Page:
The annual Duke University Powwow will be held online on Saturday, April 10, starting at 2 p.m. Eastern.
This year’s student and staff organizers had to get creative, with dancers submitting pre-recorded performances filmed from their homes to follow COVID-19 restrictions for in-person gatherings. Last year, the powwow was cancelled because of the pandemic.
“We've had to reimagine and pivot, as COVID-19 has disproportionally affected Native and Indigenous people in our country,” said Elmer Orellana, assistant director at Duke’s Center for Multicultural Affairs.
The pandemic is causing disproportionate death and illness in many Native communities, compared to other populations. That loss makes this year different, Orellana says.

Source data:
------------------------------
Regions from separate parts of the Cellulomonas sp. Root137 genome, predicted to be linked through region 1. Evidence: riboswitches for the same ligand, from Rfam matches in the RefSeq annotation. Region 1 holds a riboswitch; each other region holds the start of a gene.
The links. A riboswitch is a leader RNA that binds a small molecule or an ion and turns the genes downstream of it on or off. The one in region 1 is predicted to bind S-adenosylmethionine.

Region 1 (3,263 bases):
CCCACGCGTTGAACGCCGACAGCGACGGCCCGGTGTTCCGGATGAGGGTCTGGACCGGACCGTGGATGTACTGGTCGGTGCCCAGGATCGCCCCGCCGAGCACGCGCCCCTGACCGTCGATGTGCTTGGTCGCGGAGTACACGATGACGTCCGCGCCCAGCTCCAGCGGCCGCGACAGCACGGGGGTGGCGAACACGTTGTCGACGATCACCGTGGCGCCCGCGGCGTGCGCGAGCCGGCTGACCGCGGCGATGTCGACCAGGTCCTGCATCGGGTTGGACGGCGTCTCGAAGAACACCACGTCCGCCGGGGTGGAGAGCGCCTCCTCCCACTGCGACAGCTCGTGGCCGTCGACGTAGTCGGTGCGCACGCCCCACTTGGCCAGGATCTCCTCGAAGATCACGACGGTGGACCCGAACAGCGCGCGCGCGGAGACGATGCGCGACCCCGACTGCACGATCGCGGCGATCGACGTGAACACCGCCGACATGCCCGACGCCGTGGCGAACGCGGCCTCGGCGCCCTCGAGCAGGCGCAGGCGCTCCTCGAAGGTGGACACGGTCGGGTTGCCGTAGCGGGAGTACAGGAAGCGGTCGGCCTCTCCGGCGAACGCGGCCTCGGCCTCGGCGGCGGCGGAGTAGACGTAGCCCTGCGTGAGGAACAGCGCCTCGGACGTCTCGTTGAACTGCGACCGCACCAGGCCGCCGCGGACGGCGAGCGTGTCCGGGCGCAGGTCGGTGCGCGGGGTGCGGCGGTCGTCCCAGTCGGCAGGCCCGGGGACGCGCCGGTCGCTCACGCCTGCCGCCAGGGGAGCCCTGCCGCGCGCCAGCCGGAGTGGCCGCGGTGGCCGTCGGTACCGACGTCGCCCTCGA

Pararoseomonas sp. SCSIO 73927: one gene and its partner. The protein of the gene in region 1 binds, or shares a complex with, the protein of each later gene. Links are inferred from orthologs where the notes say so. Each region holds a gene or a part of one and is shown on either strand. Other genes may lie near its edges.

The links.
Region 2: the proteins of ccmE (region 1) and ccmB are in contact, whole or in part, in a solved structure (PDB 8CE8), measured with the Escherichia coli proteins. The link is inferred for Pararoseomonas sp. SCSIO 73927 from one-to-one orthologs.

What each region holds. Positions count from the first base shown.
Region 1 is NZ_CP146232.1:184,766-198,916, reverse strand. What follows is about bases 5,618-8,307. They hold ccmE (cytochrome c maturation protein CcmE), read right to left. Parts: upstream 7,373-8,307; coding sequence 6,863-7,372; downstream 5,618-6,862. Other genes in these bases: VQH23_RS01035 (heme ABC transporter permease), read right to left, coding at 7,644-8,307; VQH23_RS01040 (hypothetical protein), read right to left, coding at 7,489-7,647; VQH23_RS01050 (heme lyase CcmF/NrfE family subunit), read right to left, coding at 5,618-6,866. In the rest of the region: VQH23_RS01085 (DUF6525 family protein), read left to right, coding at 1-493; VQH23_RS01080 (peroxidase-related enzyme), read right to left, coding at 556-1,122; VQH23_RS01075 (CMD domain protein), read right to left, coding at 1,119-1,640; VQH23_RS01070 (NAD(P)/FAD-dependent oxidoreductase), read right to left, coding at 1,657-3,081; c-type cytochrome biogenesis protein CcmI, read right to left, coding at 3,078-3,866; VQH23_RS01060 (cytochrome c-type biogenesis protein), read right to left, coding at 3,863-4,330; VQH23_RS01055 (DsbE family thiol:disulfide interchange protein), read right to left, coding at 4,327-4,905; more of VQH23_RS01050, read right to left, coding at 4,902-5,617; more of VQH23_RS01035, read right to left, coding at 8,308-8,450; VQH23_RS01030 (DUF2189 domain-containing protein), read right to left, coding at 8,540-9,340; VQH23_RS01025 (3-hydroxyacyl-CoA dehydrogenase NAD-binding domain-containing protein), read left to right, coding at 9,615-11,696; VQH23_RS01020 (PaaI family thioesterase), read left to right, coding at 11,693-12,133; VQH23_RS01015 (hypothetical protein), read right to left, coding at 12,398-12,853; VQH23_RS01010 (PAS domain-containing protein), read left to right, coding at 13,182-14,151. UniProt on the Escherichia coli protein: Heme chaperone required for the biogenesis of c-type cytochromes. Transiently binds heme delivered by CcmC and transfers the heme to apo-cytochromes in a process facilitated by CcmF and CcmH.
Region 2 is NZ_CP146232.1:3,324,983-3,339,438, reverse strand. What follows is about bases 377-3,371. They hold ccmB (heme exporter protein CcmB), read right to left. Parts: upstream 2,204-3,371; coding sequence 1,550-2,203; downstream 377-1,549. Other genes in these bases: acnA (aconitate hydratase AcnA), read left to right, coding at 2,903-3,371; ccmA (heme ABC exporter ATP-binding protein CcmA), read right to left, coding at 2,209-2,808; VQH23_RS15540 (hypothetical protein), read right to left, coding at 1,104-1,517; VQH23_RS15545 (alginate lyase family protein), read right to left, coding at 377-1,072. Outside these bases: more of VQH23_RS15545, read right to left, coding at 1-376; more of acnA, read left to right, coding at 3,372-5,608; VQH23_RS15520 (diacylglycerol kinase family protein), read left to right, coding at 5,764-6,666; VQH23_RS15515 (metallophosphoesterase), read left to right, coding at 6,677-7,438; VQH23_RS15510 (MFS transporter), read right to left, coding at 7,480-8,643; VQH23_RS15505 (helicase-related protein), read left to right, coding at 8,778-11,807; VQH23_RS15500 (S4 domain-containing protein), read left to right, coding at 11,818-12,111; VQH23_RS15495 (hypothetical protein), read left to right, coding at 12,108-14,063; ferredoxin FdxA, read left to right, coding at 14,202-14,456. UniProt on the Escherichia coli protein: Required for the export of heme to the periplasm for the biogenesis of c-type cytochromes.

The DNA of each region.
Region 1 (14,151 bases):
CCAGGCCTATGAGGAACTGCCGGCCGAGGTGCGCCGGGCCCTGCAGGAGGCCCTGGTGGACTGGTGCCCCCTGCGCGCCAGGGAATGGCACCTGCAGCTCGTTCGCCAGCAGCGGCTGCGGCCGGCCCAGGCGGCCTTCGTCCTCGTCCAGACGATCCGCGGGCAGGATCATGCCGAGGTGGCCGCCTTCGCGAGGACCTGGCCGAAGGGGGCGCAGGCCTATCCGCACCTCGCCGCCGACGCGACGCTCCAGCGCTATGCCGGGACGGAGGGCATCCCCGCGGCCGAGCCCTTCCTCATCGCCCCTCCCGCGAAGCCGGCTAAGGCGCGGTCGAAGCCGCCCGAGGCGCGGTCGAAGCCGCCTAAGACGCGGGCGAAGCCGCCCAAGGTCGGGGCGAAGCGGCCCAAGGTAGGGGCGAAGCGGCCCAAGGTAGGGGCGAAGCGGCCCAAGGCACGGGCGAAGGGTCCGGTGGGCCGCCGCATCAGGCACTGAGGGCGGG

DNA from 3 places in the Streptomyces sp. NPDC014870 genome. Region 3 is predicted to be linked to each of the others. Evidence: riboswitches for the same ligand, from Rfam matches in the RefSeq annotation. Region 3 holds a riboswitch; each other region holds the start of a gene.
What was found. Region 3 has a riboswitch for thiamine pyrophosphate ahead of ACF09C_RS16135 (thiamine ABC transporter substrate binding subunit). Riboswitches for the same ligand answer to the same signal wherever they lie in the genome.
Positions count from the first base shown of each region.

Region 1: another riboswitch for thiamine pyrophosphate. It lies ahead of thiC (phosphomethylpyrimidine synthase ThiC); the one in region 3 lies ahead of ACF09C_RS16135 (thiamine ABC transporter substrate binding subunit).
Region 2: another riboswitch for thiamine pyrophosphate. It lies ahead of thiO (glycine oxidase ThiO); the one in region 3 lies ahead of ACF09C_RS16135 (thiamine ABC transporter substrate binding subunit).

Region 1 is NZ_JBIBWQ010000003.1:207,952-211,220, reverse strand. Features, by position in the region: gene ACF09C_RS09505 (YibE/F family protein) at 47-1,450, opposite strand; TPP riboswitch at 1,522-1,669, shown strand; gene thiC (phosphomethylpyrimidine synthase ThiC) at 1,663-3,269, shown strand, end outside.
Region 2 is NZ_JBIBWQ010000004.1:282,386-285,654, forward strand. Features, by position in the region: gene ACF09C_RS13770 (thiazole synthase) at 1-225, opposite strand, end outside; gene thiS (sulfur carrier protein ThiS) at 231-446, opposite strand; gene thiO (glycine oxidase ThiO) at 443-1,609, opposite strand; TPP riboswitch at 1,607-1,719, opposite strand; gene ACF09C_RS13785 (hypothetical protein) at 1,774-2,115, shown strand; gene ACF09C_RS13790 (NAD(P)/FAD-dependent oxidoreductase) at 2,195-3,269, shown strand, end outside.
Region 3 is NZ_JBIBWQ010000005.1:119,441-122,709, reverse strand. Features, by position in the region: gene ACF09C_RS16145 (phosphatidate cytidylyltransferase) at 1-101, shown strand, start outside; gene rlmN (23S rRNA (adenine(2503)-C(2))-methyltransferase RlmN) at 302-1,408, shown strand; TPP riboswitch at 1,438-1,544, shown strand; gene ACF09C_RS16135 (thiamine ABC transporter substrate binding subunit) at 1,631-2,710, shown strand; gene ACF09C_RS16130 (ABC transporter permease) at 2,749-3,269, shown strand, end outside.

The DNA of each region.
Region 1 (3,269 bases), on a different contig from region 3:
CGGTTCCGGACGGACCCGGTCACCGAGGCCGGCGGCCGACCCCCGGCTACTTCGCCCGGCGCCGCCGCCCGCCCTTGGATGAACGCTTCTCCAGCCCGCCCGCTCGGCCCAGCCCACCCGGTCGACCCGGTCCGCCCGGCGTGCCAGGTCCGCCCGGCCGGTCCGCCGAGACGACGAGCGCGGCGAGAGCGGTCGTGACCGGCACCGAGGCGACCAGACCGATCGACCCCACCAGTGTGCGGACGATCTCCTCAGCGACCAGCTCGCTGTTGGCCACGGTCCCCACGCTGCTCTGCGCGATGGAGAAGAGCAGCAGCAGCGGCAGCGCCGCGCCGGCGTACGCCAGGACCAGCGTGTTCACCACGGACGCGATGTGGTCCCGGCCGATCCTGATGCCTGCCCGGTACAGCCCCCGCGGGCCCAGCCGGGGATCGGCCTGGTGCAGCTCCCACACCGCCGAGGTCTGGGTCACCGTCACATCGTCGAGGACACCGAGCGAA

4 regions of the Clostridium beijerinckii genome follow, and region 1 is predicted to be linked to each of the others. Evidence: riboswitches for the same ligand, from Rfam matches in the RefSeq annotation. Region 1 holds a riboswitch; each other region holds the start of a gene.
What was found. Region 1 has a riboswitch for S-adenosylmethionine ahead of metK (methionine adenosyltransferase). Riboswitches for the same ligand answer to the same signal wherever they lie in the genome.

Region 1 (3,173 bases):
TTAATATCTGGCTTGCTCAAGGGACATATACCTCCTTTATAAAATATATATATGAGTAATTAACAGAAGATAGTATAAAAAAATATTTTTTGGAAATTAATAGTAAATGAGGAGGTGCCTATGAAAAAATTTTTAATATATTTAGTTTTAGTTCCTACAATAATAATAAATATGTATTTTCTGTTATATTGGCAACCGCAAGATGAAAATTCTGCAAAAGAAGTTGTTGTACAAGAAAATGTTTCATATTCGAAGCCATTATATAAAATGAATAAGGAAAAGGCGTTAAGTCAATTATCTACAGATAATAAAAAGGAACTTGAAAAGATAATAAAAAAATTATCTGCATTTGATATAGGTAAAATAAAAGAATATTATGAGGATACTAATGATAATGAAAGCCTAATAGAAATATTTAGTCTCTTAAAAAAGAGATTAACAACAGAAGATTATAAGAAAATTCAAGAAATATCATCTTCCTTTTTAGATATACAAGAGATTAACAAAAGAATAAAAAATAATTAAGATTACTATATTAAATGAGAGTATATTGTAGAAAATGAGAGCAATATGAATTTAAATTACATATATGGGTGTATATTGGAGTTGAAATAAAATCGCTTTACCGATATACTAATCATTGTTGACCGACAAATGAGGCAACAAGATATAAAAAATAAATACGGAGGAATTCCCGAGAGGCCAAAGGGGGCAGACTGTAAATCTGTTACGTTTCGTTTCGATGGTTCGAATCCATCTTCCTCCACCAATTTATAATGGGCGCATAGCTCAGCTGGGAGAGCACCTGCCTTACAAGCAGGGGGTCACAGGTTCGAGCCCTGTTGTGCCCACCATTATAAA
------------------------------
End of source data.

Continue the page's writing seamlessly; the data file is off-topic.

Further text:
Technology barriers in those communities also prevented some dancers from performing.
“Powwows are a time for people to come together and be in relationship and in community with one another,” Orellana said. “Our virtual powwow will also be an educational powwow, allowing participants to see a glimpse of traditional elements from in-person powwows.”
The students who planned, organized and will participate in the powwow represent various tribal nations, including Eastern Band of Cherokee, the Lumbee Tribe of North Carolina, Occaneechi Band of the Saponi Nation, Tuscarora Nation, Catawba Nation and Chickasaw Nation.
Keith Colston (Tuscarora and Lumbee) will emcee the event. Music will be performed by the Red Clay Singers, an intertribal Northern Drum group whose membership comes from the eastern coast of Turtle Island, the term that some Indigenous people use to refer to North America.
The head female dancer will be Zianne Richardson (Haliwa-Saponi) and the head male dancer will be Patrick Suarez (Meherrin).